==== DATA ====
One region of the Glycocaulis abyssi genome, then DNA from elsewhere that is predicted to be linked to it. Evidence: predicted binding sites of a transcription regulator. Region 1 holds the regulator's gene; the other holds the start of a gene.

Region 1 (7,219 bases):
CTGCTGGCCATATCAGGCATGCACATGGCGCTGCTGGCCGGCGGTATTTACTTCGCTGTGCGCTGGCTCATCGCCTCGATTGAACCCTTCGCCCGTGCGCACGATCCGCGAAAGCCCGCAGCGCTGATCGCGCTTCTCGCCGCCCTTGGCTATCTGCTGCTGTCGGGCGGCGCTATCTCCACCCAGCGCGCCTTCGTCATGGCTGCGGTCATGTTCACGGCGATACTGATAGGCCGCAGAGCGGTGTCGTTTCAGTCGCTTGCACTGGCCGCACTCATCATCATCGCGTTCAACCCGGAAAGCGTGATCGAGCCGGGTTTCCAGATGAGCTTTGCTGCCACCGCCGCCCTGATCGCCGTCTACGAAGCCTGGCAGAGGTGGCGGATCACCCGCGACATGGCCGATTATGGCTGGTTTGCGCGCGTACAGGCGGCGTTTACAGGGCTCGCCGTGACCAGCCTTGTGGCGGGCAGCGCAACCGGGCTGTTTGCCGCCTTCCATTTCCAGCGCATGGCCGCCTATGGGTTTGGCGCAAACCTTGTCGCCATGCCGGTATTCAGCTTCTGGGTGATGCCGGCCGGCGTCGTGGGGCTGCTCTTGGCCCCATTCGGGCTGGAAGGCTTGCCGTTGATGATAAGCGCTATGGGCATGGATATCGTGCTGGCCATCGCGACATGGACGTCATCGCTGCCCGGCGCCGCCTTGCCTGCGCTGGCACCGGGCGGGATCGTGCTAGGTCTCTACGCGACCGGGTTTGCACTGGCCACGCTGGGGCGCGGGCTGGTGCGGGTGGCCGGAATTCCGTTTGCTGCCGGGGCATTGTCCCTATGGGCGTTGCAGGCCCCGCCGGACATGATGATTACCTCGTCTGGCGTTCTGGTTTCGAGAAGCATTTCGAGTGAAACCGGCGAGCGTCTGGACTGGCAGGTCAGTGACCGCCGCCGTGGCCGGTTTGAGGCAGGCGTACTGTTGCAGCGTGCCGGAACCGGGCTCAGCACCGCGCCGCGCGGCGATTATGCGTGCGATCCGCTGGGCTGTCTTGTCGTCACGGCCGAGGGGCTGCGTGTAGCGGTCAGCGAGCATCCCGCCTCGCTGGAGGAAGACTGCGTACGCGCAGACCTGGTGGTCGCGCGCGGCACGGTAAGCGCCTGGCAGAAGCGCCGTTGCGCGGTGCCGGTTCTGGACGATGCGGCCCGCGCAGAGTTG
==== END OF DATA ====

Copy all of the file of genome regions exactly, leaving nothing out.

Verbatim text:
One region of the Glycocaulis abyssi genome, then DNA from elsewhere that is predicted to be linked to it. Evidence: predicted binding sites of a transcription regulator. Region 1 holds the regulator's gene; the other holds the start of a gene.

Region 1 (7,219 bases):
CTGCTGGCCATATCAGGCATGCACATGGCGCTGCTGGCCGGCGGTATTTACTTCGCTGTGCGCTGGCTCATCGCCTCGATTGAACCCTTCGCCCGTGCGCACGATCCGCGAAAGCCCGCAGCGCTGATCGCGCTTCTCGCCGCCCTTGGCTATCTGCTGCTGTCGGGCGGCGCTATCTCCACCCAGCGCGCCTTCGTCATGGCTGCGGTCATGTTCACGGCGATACTGATAGGCCGCAGAGCGGTGTCGTTTCAGTCGCTTGCACTGGCCGCACTCATCATCATCGCGTTCAACCCGGAAAGCGTGATCGAGCCGGGTTTCCAGATGAGCTTTGCTGCCACCGCCGCCCTGATCGCCGTCTACGAAGCCTGGCAGAGGTGGCGGATCACCCGCGACATGGCCGATTATGGCTGGTTTGCGCGCGTACAGGCGGCGTTTACAGGGCTCGCCGTGACCAGCCTTGTGGCGGGCAGCGCAACCGGGCTGTTTGCCGCCTTCCATTTCCAGCGCATGGCCGCCTATGGGTTTGGCGCAAACCTTGTCGCCATGCCGGTATTCAGCTTCTGGGTGATGCCGGCCGGCGTCGTGGGGCTGCTCTTGGCCCCATTCGGGCTGGAAGGCTTGCCGTTGATGATAAGCGCTATGGGCATGGATATCGTGCTGGCCATCGCGACATGGACGTCATCGCTGCCCGGCGCCGCCTTGCCTGCGCTGGCACCGGGCGGGATCGTGCTAGGTCTCTACGCGACCGGGTTTGCACTGGCCACGCTGGGGCGCGGGCTGGTGCGGGTGGCCGGAATTCCGTTTGCTGCCGGGGCATTGTCCCTATGGGCGTTGCAGGCCCCGCCGGACATGATGATTACCTCGTCTGGCGTTCTGGTTTCGAGAAGCATTTCGAGTGAAACCGGCGAGCGTCTGGACTGGCAGGTCAGTGACCGCCGCCGTGGCCGGTTTGAGGCAGGCGTACTGTTGCAGCGTGCCGGAACCGGGCTCAGCACCGCGCCGCGCGGCGATTATGCGTGCGATCCGCTGGGCTGTCTTGTCGTCACGGCCGAGGGGCTGCGTGTAGCGGTCAGCGAGCATCCCGCCTCGCTGGAGGAAGACTGCGTACGCGCAGACCTGGTGGTCGCGCGCGGCACGGTAAGCGCCTGGCAGAAGCGCCGTTGCGCGGTGCCGGTTCTGGACGATGCGGCCCGCGCAGAGTTG